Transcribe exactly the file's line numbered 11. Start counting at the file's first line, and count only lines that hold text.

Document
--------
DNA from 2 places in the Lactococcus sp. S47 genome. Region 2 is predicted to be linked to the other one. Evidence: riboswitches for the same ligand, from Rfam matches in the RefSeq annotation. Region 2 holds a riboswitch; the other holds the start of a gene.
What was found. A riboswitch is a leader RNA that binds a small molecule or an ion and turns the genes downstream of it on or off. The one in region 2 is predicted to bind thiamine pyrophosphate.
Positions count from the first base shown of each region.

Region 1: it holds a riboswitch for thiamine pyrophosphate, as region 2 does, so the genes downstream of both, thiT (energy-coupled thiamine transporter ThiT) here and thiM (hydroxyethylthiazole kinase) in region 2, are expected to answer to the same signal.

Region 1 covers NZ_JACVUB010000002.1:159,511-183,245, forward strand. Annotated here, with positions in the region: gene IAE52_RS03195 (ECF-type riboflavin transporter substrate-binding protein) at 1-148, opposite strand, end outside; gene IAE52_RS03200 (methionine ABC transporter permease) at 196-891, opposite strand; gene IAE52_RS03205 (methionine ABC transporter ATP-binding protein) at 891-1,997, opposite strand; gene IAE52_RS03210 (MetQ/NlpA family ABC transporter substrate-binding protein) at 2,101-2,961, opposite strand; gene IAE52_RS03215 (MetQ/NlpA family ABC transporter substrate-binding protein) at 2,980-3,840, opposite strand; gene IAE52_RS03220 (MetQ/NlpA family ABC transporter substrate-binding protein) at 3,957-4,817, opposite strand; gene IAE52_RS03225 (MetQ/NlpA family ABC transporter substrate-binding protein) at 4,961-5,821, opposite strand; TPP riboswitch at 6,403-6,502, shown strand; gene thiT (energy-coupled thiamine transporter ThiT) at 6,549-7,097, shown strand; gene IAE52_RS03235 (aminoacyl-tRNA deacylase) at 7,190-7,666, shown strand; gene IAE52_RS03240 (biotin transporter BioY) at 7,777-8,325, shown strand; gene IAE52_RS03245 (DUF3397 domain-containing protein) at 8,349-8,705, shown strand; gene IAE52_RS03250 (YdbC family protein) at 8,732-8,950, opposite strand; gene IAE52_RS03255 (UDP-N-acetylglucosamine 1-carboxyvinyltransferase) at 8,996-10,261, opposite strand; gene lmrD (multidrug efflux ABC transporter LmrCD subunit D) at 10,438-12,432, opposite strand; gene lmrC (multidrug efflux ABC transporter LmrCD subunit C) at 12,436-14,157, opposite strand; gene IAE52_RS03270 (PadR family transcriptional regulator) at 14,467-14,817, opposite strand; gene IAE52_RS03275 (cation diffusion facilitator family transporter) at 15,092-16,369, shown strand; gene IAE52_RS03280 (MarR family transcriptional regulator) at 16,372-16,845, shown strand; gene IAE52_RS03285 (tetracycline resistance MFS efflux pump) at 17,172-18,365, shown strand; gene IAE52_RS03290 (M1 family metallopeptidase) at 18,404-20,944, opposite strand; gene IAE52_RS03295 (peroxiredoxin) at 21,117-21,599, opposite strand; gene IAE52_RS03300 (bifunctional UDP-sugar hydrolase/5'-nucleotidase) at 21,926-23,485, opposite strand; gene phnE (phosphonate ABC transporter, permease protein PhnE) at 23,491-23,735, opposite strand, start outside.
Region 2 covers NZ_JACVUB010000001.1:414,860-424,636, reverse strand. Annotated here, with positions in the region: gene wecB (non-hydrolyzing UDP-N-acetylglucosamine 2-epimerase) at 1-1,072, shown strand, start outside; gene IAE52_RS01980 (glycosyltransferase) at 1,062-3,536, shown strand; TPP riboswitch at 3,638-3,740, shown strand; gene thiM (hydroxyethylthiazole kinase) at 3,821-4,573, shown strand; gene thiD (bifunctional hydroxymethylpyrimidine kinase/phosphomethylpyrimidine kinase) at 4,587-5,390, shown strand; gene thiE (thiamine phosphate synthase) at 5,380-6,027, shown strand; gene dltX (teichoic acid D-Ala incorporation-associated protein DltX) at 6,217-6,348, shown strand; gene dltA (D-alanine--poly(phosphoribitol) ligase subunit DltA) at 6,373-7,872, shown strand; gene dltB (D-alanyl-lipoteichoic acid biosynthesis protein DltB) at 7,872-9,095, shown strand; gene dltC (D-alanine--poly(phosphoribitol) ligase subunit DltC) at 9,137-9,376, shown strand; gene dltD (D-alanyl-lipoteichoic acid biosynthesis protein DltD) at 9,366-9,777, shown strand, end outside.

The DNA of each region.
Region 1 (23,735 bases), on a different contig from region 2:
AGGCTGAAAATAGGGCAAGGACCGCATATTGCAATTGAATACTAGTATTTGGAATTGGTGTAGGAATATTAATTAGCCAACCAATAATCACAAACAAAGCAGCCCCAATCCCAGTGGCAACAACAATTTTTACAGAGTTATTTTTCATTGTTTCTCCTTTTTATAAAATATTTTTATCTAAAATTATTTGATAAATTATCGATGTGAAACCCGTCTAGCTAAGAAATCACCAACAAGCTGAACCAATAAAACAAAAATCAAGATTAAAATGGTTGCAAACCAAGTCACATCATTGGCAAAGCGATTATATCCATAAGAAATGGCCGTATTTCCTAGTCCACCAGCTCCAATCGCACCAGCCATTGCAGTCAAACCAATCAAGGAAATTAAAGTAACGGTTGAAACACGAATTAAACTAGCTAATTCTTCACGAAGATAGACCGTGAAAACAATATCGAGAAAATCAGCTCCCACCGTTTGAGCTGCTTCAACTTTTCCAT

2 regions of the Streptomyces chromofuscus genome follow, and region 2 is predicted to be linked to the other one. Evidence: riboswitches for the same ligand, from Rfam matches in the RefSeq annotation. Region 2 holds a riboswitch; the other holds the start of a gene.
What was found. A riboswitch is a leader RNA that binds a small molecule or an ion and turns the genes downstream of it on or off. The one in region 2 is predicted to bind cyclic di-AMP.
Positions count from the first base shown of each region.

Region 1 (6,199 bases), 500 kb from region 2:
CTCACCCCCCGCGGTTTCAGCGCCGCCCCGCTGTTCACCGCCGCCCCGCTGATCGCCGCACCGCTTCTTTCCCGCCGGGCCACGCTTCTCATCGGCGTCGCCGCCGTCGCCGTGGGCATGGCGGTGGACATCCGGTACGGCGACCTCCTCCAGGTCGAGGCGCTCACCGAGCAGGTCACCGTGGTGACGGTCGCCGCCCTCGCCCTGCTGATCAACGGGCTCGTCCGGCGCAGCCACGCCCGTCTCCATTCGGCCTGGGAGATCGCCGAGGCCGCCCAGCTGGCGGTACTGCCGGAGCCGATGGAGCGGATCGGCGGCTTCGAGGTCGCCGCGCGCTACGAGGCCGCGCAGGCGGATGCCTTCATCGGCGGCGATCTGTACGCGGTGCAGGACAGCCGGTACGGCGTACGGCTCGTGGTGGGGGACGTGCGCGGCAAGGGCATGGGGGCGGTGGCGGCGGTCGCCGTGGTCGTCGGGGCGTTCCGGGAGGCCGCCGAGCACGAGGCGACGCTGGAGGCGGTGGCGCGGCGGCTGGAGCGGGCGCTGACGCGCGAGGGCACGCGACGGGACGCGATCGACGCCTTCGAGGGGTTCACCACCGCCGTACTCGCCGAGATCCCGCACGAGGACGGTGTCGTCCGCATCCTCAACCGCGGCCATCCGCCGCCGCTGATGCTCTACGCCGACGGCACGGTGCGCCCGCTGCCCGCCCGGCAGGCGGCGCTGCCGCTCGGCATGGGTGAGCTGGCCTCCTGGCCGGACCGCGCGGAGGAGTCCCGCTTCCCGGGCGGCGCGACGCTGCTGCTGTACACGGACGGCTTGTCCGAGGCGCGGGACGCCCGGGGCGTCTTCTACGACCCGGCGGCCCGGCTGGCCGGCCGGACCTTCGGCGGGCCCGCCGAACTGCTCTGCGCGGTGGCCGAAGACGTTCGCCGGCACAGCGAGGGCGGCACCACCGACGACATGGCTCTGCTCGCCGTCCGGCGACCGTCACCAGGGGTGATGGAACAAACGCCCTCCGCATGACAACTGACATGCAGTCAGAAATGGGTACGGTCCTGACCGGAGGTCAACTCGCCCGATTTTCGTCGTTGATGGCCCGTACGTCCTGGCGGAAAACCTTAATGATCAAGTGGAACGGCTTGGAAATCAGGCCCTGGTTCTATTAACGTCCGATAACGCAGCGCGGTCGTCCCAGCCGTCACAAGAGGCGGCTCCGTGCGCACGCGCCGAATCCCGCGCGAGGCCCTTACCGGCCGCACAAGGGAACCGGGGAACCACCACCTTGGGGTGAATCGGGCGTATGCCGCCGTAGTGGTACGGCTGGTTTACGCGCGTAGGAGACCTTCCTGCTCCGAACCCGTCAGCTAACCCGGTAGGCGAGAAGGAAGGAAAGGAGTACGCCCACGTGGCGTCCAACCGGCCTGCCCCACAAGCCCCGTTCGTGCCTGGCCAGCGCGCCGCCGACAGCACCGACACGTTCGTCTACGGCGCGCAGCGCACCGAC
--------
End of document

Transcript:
What was found. A riboswitch is a leader RNA that binds a small molecule or an ion and turns the genes downstream of it on or off. The one in region 2 is predicted to bind cyclic di-AMP.